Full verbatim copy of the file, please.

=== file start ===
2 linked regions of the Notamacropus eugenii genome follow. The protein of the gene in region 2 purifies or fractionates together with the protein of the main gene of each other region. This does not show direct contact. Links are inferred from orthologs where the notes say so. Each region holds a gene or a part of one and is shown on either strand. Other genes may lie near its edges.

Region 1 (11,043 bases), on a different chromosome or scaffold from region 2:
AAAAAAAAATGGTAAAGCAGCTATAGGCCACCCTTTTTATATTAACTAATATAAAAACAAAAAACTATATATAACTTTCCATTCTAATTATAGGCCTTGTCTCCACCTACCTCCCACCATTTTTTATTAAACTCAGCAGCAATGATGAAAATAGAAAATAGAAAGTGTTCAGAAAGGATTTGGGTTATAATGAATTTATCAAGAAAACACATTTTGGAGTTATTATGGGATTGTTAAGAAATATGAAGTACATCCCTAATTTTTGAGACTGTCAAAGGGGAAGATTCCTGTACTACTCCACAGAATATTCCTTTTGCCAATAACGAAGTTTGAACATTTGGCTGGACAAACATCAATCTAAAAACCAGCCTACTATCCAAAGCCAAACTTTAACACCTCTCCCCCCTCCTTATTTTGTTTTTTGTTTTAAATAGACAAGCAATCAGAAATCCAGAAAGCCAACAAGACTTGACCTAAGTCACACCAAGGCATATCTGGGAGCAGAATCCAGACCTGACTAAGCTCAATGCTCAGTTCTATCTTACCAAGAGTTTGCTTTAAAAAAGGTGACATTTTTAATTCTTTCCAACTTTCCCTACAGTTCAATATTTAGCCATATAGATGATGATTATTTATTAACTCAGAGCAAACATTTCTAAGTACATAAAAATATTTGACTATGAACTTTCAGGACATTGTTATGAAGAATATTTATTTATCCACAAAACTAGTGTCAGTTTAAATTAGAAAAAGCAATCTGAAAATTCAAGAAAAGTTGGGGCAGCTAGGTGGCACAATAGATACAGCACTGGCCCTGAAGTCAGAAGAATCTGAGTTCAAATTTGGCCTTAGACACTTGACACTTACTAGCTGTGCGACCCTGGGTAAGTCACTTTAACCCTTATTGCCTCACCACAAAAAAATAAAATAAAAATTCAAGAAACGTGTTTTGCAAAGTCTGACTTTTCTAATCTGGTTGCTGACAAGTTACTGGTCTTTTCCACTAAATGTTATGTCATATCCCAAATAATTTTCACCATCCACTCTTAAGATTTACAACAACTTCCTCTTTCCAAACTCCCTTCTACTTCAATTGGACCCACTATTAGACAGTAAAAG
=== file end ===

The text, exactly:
2 linked regions of the Notamacropus eugenii genome follow. The protein of the gene in region 2 purifies or fractionates together with the protein of the main gene of each other region. This does not show direct contact. Links are inferred from orthologs where the notes say so. Each region holds a gene or a part of one and is shown on either strand. Other genes may lie near its edges.

Region 1 (11,043 bases), on a different chromosome or scaffold from region 2:
AAAAAAAAATGGTAAAGCAGCTATAGGCCACCCTTTTTATATTAACTAATATAAAAACAAAAAACTATATATAACTTTCCATTCTAATTATAGGCCTTGTCTCCACCTACCTCCCACCATTTTTTATTAAACTCAGCAGCAATGATGAAAATAGAAAATAGAAAGTGTTCAGAAAGGATTTGGGTTATAATGAATTTATCAAGAAAACACATTTTGGAGTTATTATGGGATTGTTAAGAAATATGAAGTACATCCCTAATTTTTGAGACTGTCAAAGGGGAAGATTCCTGTACTACTCCACAGAATATTCCTTTTGCCAATAACGAAGTTTGAACATTTGGCTGGACAAACATCAATCTAAAAACCAGCCTACTATCCAAAGCCAAACTTTAACACCTCTCCCCCCTCCTTATTTTGTTTTTTGTTTTAAATAGACAAGCAATCAGAAATCCAGAAAGCCAACAAGACTTGACCTAAGTCACACCAAGGCATATCTGGGAGCAGAATCCAGACCTGACTAAGCTCAATGCTCAGTTCTATCTTACCAAGAGTTTGCTTTAAAAAAGGTGACATTTTTAATTCTTTCCAACTTTCCCTACAGTTCAATATTTAGCCATATAGATGATGATTATTTATTAACTCAGAGCAAACATTTCTAAGTACATAAAAATATTTGACTATGAACTTTCAGGACATTGTTATGAAGAATATTTATTTATCCACAAAACTAGTGTCAGTTTAAATTAGAAAAAGCAATCTGAAAATTCAAGAAAAGTTGGGGCAGCTAGGTGGCACAATAGATACAGCACTGGCCCTGAAGTCAGAAGAATCTGAGTTCAAATTTGGCCTTAGACACTTGACACTTACTAGCTGTGCGACCCTGGGTAAGTCACTTTAACCCTTATTGCCTCACCACAAAAAAATAAAATAAAAATTCAAGAAACGTGTTTTGCAAAGTCTGACTTTTCTAATCTGGTTGCTGACAAGTTACTGGTCTTTTCCACTAAATGTTATGTCATATCCCAAATAATTTTCACCATCCACTCTTAAGATTTACAACAACTTCCTCTTTCCAAACTCCCTTCTACTTCAATTGGACCCACTATTAGACAGTAAAAG